Thanks to the enthusiastic backing of the Network of Associations of Local Authorities of South East Europe (NALAS), which now offers an online training course on social mapping for local officials across the region, interest in social mapping is growing in the Western Balkans. Recently, two German-supported projects in Serbia have also begun working with the approach. 

Katja Grbic, an advisor with the Public Finance Reform – 2030 Agenda project, was involved with a social mapping exercise in the city of Zaječar and is preparing to work with five more local governments in the coming year. She is convinced of the value that social mapping can add, but also sees that trust is the essential ingredient that can ‘make or break’ the experience.

Having a great methodology and the backing of local government is no guarantee that people will be ready to engage with the mapping process. There has to be trust in order to get a good result.

Katja Grbic, Advisor, Public Finance Reform – 2030 Agenda project

In Zaječar the municipality decided to explore challenges faced by three different groups in the community – single parents, adolescents exiting social care, and persons with disabilities – and found it much more challenging than expected to secure people’s participation. People who are living in desperate socio-economic conditions, or who feel let down or discriminated against by local institutions, are not necessarily willing to share details of their daily lives. ‘For social mapping to work, the municipality, social work agencies, civic organisations, and representatives of people living in vulnerable situations must work together,’ she says. The greater the role of community organisations the better, as these are often the most effective intermediaries between local government and members of the community.

Social mapping processes need to be introduced carefully, as there is a risk of raising expectations that cannot be met, explains Vesna Vidojevic, an advisor with Promoting Social Inclusion in Serbia project which is supporting 20 municipalities across Serbia to create gender sensitive and gender responsive local policies and practices, with a focus on integrated social service provision and intersectoral anti-discrimination measures. Social mapping will be introduced in selected municipalities which are interested in a more comprehensive approach to planning social inclusion interventions. ‘The challenge is to communicate that the mapping process brings together different stakeholders and creates a space to hear about and better understand the needs of marginalised groups,’ says Vesna Vidojevic. ‘Afterwards some needs may be met, but problems cannot be solved immediately. What the process really offers is empowering groups to represent themselves.’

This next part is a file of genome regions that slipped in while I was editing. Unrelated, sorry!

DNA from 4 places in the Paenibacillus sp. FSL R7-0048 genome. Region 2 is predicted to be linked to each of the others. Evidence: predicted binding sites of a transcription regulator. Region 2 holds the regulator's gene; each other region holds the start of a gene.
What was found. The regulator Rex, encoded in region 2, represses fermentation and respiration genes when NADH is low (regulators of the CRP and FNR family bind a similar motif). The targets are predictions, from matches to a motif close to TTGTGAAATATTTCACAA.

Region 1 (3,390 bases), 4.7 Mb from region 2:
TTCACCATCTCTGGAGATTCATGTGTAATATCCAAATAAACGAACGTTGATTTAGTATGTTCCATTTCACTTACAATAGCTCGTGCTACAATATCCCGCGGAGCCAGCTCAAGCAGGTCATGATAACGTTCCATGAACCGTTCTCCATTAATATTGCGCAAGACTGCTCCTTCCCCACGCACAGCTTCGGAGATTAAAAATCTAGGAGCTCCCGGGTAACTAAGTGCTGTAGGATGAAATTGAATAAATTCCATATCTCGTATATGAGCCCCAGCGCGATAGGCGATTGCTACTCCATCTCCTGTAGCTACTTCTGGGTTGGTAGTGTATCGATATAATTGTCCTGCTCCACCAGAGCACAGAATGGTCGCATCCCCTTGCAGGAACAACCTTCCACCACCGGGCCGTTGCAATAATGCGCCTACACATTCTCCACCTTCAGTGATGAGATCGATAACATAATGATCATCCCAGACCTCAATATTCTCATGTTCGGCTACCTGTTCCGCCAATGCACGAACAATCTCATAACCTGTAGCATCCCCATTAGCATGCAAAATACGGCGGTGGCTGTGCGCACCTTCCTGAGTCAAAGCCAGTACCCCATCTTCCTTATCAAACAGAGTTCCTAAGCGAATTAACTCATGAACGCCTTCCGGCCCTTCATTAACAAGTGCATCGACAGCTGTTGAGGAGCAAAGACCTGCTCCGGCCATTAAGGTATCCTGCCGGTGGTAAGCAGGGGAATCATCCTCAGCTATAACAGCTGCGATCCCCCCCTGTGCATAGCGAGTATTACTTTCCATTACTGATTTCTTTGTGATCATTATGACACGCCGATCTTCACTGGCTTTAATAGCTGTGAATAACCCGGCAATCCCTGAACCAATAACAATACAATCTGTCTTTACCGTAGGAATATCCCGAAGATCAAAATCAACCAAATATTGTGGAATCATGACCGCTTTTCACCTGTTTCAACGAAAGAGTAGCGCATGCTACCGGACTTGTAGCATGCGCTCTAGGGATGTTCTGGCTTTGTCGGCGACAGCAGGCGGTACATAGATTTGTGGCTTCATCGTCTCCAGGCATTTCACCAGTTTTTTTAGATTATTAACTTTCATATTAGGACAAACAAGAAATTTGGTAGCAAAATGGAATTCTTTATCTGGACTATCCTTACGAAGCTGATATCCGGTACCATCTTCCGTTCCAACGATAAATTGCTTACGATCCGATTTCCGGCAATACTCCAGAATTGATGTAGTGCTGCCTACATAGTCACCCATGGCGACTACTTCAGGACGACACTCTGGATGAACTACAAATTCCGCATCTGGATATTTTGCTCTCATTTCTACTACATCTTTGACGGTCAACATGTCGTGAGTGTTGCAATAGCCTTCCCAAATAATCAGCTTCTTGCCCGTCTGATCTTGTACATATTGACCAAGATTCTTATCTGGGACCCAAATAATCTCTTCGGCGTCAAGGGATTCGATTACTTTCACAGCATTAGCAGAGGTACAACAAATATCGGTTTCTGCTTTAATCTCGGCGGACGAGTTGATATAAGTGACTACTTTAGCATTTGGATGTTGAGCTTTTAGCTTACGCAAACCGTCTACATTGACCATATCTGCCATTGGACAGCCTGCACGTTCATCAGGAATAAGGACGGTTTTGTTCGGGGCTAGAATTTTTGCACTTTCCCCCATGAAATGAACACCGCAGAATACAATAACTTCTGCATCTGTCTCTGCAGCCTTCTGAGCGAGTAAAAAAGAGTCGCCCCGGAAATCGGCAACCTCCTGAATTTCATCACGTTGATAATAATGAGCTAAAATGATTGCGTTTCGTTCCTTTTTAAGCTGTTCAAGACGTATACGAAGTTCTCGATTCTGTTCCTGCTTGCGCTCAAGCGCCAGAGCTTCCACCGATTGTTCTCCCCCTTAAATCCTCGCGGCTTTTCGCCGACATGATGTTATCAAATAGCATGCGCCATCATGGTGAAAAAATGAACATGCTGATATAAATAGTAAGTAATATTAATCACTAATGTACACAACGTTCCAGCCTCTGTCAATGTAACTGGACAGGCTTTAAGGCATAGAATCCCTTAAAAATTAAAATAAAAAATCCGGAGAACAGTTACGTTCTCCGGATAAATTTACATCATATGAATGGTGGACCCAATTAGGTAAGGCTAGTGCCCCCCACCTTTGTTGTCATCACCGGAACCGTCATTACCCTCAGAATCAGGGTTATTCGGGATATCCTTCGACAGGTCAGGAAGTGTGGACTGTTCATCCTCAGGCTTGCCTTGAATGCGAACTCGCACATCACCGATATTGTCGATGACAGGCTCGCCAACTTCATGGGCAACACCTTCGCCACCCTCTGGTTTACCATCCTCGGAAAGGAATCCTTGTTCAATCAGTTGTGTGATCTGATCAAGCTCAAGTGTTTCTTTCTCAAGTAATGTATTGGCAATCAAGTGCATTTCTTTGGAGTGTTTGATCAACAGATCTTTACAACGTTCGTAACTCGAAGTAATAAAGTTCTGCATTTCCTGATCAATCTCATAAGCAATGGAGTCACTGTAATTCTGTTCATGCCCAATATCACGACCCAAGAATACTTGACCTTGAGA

Enabling partners to see – and begin to address – intersecting forms of discrimination

Addressing intersectional discrimination is one of the pillars of Germany’s feminist development cooperation. Efforts are now underway to translate this commitment into concrete approaches which make sense to partners and can help them in their work. Social mapping is one of them. It enables an intersectional approach, helps to better understand the context of marginalised groups, and centers their experiences with the help of disaggregated data. It pulls back the curtain on the realities of exclusion which people living in vulnerable situations experience every day and at the same time provides local governments and other stakeholders with the kind of information they need to begin addressing structural inequalities through policy making.

A Roma woman outside her home
A Roma woman outside her home

 ‘The changes which municipalities are introducing may seem small, but they need to be placed in a broader context. Social topics were not even on local government’s agenda a few years ago,’ says Tina Miteva, the gender focal point for the Social Inclusion for Disadvantaged Groups in the Western Balkans project. She and her colleagues are aware that more comprehensive actions will be needed to reveal and ultimately dismantle the power structures which underpin the intersectional discrimination faced by people living in vulnerable situations. But change begins by seeing problems clearly and taking action: ‘The fact that local governments are allocating some of their budget for specific measures is already a big step’. 

January 2024

© GIZ/Miodrag Bogdanovic
© Bitola Municipality
© Bitola Municipality
© GIZ Serbia/Miodrag Bogdanovic